Wild about waste donation release
WHEN two possums began their slow release back into the Sunshine Coast hinterland last weekend after being rehabilitated by Wildcare Australia, they had Noosa's waste water treatment to thank for their moving moment back to the wild.
Flushed with $3800 from the SUEZ community grants, Wildcare had built a large mobile animal release shelter, which is part aviary and possum pen.
SUEZ has been operating the plant since 1997.
Pomona-based Rachel Lyons, of Wildcare Australia, said the mobile soft release shelter would go a long way to providing less stressed animals on their return to the wild. She said her volunteers would now have access to specialised equipment which "we were not able to purchase otherwise”.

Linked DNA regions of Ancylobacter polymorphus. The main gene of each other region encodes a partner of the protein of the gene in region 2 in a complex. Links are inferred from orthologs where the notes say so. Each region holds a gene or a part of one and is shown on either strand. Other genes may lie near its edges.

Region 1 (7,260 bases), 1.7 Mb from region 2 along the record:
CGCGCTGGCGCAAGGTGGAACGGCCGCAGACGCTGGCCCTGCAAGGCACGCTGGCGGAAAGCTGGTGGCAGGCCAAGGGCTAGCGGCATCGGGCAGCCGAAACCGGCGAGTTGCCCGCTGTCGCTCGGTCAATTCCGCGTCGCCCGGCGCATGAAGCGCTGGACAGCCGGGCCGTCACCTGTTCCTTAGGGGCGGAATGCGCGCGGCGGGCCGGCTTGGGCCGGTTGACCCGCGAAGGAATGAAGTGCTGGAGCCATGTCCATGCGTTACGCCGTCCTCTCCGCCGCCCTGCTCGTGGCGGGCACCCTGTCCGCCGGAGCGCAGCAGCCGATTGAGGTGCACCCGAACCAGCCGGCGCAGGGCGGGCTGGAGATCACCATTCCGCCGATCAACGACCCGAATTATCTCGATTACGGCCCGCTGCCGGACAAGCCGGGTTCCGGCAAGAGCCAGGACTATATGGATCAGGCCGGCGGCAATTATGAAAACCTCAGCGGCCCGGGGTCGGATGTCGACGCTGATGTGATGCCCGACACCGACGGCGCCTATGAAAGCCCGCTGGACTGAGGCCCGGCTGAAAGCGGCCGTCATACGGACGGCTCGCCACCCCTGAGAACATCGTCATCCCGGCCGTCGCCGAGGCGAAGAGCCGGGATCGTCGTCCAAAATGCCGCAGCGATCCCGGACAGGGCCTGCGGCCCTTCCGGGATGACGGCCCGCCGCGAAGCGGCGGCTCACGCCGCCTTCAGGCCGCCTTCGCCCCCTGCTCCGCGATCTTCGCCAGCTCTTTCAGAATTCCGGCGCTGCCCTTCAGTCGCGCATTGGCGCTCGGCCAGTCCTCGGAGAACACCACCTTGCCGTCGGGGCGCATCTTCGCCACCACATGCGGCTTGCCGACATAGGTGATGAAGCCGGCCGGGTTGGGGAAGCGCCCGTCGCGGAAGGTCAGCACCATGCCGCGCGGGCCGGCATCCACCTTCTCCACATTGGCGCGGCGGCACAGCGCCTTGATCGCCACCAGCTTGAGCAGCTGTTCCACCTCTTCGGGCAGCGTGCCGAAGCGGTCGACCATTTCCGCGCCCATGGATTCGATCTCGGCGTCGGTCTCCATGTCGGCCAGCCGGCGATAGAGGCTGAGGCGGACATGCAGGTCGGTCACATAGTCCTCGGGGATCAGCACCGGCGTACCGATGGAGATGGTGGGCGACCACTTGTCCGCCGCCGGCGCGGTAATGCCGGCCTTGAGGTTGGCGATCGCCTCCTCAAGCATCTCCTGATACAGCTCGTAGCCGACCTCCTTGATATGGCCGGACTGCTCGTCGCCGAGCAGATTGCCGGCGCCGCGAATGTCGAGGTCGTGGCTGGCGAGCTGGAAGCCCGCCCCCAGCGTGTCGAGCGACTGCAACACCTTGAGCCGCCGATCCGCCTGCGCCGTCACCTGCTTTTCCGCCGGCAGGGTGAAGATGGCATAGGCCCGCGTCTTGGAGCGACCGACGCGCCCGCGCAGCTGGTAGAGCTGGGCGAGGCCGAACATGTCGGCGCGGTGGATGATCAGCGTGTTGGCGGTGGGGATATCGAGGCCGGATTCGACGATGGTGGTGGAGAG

"Most wildlife is quite habitual ... they don't cope with change very well,” she said.
"So that when we go from rehabilitation facilities to the release area, we need to do it in a transitional way.
"What we do is we take the trailer out on site for a couple of weeks with the animal in it all closed up and then once the animal is settled in and gotten used to the surroundings, and the same species and the sights and the sound.”
It is then just a case of opening the hatches and letting nature take its course. SUEZ plant manager Michael O'Connell said SUEZ was committed to wildlife welfare, and the staff had been part of call- outs at the plant to rescue birds and flying foxes.
"SUEZ is proud to be able to support the wonderful volunteers at Wildcare Australia,” he said.
State Member for Noosa Glen Elmes MP said the shelter was something "pretty special” and the value of programs such as Wildlife Australia's mobile shelter must never be underestimated.
"Our wildlife needs all the help it can get.”